It's a slightly uncomfortable Boys' Love. It has consent issues, with the main character (Takato) being stalked, abducted and molested by his would-be boyfriend (Junta). This is played for laughs. Furthermore, Takato's an arrogant, swollen-headed dick who thinks he's the world's greatest and has very little fondness for inferior beings (i.e. everyone).
Personally I thought it was quite good. I wouldn't say I'd always be enjoying it, but then again I'd picked this show partly because it does me good to watch stuff I wouldn't normally. I'm not the target audience. Let's get some verdicts from people who are!
(a) Tomoko thought it sounded great, including the dodgy content, but a Google image search made her lose interest. Takato isn't her type. He's supposedly a super-hot top actor who makes everyone drool, but the art makes him look reptilian and sneering. What's more, the artist can only draw six faces and so you might find yourself confusing different characters, e.g. Junta and Ayagi.
(b) a professional reviewer who called this her least favourite anime of the season. She didn't like the art, she thought the men lacked chemistry and she thought Junta came across as a predator.
I'd semi-recommend it, though. For starters, it's a Boy's Love anime that I could imagine gay men watching and to some extent recognising. That's unusual. The point of the genre is that it's female fantasy, without much reality permitted. It has a "seme" and an "uke", with the latter being a girl with a penis. (That's the reason for terrifying fangirl fights over whether a given hypothetical pairing would be, say, Zoro-Sanji or Sanji-Zoro.) If you're male and watching such shows, you'll be saying "that's not a man". It's nothing to do with being effeminate, but with actually being female. The "uke" is the audience identification figure, with a woman's modesty, reactions and psychology. You don't need me to tell you what role/position (s)he's locked into when they're having sex.
(There can be effeminate characters in Boy's Love, mind you. There's one here. He's a flamboyant camp queen and quite amusing, but also very much a minor comedic cameo.)
This show, though, is stomping on all that, or at least that's how it seems at first. The main character (Takato) is a dick. He's a preening alpha male who'll seethe with hidden rage if anyone beats him at anything. Unfortunately he's an acting megastar with enough talent that he's had everything his own way for years... but that's about to change. Hello, Junta. It's hilarious to see Takato getting foiled in ep.1. He'd never do anything to hurt his image, so it's not hard to make him smilingly agree with a proposition he despises.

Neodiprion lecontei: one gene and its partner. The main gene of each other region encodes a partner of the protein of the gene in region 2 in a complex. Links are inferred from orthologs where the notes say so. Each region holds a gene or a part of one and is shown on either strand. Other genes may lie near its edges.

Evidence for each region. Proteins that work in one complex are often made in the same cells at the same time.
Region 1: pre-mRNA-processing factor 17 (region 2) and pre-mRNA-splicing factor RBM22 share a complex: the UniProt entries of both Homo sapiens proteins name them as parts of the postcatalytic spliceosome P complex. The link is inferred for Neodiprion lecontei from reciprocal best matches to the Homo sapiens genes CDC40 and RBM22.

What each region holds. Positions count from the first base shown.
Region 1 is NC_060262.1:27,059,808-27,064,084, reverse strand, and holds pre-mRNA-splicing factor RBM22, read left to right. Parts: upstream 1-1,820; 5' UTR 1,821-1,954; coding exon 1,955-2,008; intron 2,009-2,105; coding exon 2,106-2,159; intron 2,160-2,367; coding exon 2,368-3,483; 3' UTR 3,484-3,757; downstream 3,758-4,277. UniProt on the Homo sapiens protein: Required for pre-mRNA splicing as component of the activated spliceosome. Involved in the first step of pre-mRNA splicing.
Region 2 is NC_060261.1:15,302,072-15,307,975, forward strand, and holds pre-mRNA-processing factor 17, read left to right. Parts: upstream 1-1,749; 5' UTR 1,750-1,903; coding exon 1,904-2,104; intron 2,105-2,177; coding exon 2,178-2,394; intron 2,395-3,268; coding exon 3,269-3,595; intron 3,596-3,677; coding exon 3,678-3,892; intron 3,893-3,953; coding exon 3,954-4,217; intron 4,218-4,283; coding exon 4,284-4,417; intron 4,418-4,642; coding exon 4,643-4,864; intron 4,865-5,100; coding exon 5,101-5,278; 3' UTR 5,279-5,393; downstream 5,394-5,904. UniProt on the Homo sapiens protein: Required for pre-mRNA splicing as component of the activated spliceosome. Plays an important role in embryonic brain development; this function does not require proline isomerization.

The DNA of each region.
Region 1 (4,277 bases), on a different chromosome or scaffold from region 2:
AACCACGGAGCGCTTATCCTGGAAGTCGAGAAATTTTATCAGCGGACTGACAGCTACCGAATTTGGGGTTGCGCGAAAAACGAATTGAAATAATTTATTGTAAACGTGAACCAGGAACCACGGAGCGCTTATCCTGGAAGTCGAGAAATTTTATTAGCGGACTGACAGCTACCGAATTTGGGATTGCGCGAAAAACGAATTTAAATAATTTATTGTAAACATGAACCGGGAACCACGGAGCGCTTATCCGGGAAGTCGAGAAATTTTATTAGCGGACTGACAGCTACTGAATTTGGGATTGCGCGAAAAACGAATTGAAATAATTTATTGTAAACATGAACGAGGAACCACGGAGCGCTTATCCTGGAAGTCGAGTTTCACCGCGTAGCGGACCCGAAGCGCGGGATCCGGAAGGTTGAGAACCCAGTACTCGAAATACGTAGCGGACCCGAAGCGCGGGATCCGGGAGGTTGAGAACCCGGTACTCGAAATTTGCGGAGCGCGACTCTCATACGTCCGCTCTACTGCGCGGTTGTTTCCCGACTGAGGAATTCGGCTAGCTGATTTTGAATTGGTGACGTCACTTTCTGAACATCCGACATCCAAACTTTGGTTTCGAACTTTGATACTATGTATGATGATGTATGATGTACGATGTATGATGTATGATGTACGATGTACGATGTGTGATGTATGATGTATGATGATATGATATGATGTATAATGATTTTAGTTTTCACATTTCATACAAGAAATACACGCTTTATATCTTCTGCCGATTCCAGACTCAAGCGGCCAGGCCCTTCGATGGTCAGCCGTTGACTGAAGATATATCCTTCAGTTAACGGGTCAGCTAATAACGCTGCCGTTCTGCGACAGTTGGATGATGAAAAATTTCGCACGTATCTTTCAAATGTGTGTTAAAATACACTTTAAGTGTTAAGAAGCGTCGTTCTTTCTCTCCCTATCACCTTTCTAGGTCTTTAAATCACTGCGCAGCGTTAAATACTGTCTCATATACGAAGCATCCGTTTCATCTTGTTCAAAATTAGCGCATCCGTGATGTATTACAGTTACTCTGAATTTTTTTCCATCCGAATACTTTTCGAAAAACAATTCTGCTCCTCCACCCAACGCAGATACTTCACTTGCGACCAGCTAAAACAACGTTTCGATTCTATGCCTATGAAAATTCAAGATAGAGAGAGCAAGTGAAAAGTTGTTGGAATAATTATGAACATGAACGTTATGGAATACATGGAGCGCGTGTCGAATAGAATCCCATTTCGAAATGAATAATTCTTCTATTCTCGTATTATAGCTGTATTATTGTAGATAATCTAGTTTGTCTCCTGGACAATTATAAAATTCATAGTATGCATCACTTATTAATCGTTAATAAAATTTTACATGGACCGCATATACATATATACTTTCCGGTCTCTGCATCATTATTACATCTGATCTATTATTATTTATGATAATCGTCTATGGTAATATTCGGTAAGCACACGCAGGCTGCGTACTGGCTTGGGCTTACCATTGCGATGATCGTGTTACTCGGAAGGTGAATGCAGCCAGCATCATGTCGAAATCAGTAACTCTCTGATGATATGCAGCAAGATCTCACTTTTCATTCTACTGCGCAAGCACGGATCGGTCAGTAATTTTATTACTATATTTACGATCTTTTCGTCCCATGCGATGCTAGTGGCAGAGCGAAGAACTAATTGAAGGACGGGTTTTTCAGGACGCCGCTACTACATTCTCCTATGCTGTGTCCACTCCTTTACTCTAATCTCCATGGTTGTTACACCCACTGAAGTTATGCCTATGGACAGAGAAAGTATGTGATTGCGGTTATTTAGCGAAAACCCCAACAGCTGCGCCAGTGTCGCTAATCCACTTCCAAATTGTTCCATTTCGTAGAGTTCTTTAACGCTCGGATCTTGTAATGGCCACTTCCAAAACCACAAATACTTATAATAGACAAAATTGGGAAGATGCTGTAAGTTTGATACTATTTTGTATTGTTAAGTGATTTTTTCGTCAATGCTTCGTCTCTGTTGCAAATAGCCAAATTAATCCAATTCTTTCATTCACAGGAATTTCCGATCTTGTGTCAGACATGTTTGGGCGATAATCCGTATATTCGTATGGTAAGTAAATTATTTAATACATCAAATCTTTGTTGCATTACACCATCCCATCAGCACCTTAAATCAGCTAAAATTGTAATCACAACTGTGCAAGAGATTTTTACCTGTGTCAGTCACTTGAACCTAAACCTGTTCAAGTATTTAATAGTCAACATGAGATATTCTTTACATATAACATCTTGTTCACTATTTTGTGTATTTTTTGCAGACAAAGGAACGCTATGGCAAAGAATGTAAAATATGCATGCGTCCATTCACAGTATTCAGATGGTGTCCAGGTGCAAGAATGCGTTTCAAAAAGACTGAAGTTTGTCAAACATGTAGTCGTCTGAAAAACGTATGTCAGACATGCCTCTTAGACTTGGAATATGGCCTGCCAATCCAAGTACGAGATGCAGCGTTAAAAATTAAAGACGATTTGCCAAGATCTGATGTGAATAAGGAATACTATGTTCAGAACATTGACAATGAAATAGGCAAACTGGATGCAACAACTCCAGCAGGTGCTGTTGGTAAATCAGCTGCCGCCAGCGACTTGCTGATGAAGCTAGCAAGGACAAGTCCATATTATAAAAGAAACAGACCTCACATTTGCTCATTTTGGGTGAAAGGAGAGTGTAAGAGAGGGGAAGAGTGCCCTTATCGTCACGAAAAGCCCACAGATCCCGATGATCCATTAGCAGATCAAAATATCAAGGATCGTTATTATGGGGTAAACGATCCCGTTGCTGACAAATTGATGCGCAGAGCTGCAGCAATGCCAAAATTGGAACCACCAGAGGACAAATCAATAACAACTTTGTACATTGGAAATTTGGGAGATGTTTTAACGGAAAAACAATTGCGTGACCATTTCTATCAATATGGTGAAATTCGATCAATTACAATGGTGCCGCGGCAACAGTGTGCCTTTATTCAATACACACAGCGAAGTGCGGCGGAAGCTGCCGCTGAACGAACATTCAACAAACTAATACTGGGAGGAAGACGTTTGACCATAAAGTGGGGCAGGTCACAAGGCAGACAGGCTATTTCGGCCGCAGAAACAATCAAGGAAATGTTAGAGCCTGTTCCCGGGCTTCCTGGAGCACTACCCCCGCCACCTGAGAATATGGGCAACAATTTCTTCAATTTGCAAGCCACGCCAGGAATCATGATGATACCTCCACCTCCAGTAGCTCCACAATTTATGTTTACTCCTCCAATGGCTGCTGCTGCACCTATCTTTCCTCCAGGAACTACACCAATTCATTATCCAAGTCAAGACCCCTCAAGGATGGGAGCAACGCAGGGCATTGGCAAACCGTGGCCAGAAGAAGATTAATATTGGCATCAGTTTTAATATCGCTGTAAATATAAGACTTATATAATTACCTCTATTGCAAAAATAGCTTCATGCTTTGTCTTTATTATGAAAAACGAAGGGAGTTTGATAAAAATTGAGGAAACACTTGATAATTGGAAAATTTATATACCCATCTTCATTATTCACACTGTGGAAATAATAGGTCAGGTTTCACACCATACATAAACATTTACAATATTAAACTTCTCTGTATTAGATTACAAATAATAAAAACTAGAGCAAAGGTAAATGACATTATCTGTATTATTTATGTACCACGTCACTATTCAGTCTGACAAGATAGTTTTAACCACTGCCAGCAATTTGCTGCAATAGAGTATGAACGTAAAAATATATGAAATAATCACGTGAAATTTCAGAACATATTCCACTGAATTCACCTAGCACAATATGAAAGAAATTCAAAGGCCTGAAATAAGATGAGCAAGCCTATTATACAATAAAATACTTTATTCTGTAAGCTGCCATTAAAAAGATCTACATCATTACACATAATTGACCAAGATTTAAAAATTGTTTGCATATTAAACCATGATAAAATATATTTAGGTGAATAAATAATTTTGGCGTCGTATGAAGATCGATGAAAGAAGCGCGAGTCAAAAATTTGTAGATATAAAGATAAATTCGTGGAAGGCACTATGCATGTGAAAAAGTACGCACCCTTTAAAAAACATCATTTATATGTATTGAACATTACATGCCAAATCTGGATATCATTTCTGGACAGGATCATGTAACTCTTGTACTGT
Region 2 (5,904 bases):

"I'm used to being the number one star, but it's tough being popular!"
He's not blushing or maidenly. (Initially, at least.) The personality he thinks he has is absolutely, definitely not female. He's obnoxiously masculine and it's glorious to see annoying things happen to him. It's funny. It's also messed up, but that's why it feels real. There's lots of sex and deeply questionable behaviour, lots of bad temper and a general sense that... yeah, I can imagine this in real life. It wouldn't be healthy or nice, but I could believe in it.
The later episodes evolve, though. Takato discovers his inner Blushing Maiden, but this still works because the show's exploring the boundaries between the two Takatos. He's a complex character who's growing, but in denial about himself. It's also only fair to note that he's nicer than he appears, so he'll give invaluable acting advice even to despised rivals, if he has enough respect for their potential.
The plot in later episodes gets a bit fanservicey and less credible, with other men falling for Takato and the audience rolling their eyes a bit. (I didn't always buy Takato's reactions.) Ep.8 tries to get away with a daft coincidence by having the characters comment on it. It's a dynamic story with a ton of character development, though, because there's so much ground to cover. Takato will become a different person and go through big relationship stages. Hostility, abduction, affection that he furiously denies, etc. Eventually, though, both men will be prepared to put their careers on the line for each other.
Then there's Junta. He's Takato's rival, stalker and biggest fan. He's also such a huge star that he's threatening to eclipse Takato professionally too. The show's imagery for him is "angel", with white wings and feathers appearing when he's particularly aroused and/or planning something dodgy. This can be funny in itself, e.g. the schoolboy roleplay in ep.4 that's throwing yet another scary element into an already questionable show. Junta getting that idea makes his eyes glow devil-red as police sirens blare on the soundtrack and his wings explode out.
"But I won't be able to abduct... er, spend time with you!"
A completely different thing I liked here, incidentally, was the show's portrayal of the acting industry. It feels credible. Insecure people work hard, have ego clashes and genuinely care about the quality of their work. I'd have been delighted just to watch these people going about their jobs and indeed some of my favourite episodes were the flashback ones from before Takato and Junta got together (e.g. ep.7, ep.9), with no sex at all.
Oh, and I also enjoyed the end title sequence.
This show isn't a particularly easy watch, although it won't help if you're not the target audience for the fantasy it's selling. It's multiple kinds of dodgy. It will eventually become a romance, but the road it takes there is rocky for both the audience and for Takato. (Junta's on cloud nine, though.) However it is funny and I think it gets away with its dodgy stuff.